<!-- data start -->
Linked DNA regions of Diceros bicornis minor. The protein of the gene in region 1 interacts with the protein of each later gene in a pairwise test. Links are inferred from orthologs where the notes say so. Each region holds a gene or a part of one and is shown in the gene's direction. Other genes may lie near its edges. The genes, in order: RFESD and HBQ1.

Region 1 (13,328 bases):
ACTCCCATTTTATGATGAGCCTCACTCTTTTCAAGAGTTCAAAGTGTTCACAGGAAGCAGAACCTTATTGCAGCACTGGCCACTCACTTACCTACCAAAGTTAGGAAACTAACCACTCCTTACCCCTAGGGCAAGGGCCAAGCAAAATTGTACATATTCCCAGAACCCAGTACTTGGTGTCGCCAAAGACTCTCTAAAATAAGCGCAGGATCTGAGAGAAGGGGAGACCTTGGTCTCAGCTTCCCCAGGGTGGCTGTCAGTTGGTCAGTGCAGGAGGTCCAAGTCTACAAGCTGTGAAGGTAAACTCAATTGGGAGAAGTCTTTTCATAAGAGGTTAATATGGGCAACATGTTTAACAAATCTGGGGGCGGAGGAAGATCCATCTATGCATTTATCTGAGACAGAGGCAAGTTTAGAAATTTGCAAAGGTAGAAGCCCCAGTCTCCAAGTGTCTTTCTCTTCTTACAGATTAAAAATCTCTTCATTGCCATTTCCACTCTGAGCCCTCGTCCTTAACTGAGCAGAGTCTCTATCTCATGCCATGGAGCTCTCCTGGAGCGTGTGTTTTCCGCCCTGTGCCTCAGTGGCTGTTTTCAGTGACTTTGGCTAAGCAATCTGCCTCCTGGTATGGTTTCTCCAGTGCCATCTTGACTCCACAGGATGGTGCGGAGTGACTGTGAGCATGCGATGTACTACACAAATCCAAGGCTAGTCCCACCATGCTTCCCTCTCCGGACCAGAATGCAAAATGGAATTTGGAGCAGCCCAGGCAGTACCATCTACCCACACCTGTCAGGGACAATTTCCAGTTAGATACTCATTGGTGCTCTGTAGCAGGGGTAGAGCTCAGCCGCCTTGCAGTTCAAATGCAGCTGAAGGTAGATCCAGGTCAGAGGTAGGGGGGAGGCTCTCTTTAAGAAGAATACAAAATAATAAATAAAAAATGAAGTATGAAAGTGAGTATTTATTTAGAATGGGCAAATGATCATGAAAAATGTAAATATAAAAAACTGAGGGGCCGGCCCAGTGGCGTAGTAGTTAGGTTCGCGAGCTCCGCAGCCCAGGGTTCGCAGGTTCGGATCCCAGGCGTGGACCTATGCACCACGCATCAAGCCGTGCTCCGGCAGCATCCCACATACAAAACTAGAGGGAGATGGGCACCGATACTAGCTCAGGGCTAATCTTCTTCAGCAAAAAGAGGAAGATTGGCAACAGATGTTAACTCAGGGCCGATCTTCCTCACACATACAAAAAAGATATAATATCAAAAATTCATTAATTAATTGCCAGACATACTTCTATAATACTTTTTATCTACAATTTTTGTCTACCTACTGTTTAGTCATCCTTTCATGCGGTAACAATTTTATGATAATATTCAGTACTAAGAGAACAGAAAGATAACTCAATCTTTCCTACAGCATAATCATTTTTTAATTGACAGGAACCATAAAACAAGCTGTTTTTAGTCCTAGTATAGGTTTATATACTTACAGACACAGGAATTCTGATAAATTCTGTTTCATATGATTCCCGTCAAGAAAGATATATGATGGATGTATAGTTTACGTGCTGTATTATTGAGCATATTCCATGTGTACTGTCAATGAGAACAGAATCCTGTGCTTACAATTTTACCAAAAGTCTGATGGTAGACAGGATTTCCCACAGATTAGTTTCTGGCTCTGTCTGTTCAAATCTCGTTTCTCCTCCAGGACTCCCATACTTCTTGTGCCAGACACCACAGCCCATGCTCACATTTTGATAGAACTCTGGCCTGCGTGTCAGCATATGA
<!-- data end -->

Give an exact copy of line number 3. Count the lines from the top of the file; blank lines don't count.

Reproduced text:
ACTCCCATTTTATGATGAGCCTCACTCTTTTCAAGAGTTCAAAGTGTTCACAGGAAGCAGAACCTTATTGCAGCACTGGCCACTCACTTACCTACCAAAGTTAGGAAACTAACCACTCCTTACCCCTAGGGCAAGGGCCAAGCAAAATTGTACATATTCCCAGAACCCAGTACTTGGTGTCGCCAAAGACTCTCTAAAATAAGCGCAGGATCTGAGAGAAGGGGAGACCTTGGTCTCAGCTTCCCCAGGGTGGCTGTCAGTTGGTCAGTGCAGGAGGTCCAAGTCTACAAGCTGTGAAGGTAAACTCAATTGGGAGAAGTCTTTTCATAAGAGGTTAATATGGGCAACATGTTTAACAAATCTGGGGGCGGAGGAAGATCCATCTATGCATTTATCTGAGACAGAGGCAAGTTTAGAAATTTGCAAAGGTAGAAGCCCCAGTCTCCAAGTGTCTTTCTCTTCTTACAGATTAAAAATCTCTTCATTGCCATTTCCACTCTGAGCCCTCGTCCTTAACTGAGCAGAGTCTCTATCTCATGCCATGGAGCTCTCCTGGAGCGTGTGTTTTCCGCCCTGTGCCTCAGTGGCTGTTTTCAGTGACTTTGGCTAAGCAATCTGCCTCCTGGTATGGTTTCTCCAGTGCCATCTTGACTCCACAGGATGGTGCGGAGTGACTGTGAGCATGCGATGTACTACACAAATCCAAGGCTAGTCCCACCATGCTTCCCTCTCCGGACCAGAATGCAAAATGGAATTTGGAGCAGCCCAGGCAGTACCATCTACCCACACCTGTCAGGGACAATTTCCAGTTAGATACTCATTGGTGCTCTGTAGCAGGGGTAGAGCTCAGCCGCCTTGCAGTTCAAATGCAGCTGAAGGTAGATCCAGGTCAGAGGTAGGGGGGAGGCTCTCTTTAAGAAGAATACAAAATAATAAATAAAAAATGAAGTATGAAAGTGAGTATTTATTTAGAATGGGCAAATGATCATGAAAAATGTAAATATAAAAAACTGAGGGGCCGGCCCAGTGGCGTAGTAGTTAGGTTCGCGAGCTCCGCAGCCCAGGGTTCGCAGGTTCGGATCCCAGGCGTGGACCTATGCACCACGCATCAAGCCGTGCTCCGGCAGCATCCCACATACAAAACTAGAGGGAGATGGGCACCGATACTAGCTCAGGGCTAATCTTCTTCAGCAAAAAGAGGAAGATTGGCAACAGATGTTAACTCAGGGCCGATCTTCCTCACACATACAAAAAAGATATAATATCAAAAATTCATTAATTAATTGCCAGACATACTTCTATAATACTTTTTATCTACAATTTTTGTCTACCTACTGTTTAGTCATCCTTTCATGCGGTAACAATTTTATGATAATATTCAGTACTAAGAGAACAGAAAGATAACTCAATCTTTCCTACAGCATAATCATTTTTTAATTGACAGGAACCATAAAACAAGCTGTTTTTAGTCCTAGTATAGGTTTATATACTTACAGACACAGGAATTCTGATAAATTCTGTTTCATATGATTCCCGTCAAGAAAGATATATGATGGATGTATAGTTTACGTGCTGTATTATTGAGCATATTCCATGTGTACTGTCAATGAGAACAGAATCCTGTGCTTACAATTTTACCAAAAGTCTGATGGTAGACAGGATTTCCCACAGATTAGTTTCTGGCTCTGTCTGTTCAAATCTCGTTTCTCCTCCAGGACTCCCATACTTCTTGTGCCAGACACCACAGCCCATGCTCACATTTTGATAGAACTCTGGCCTGCGTGTCAGCATATGA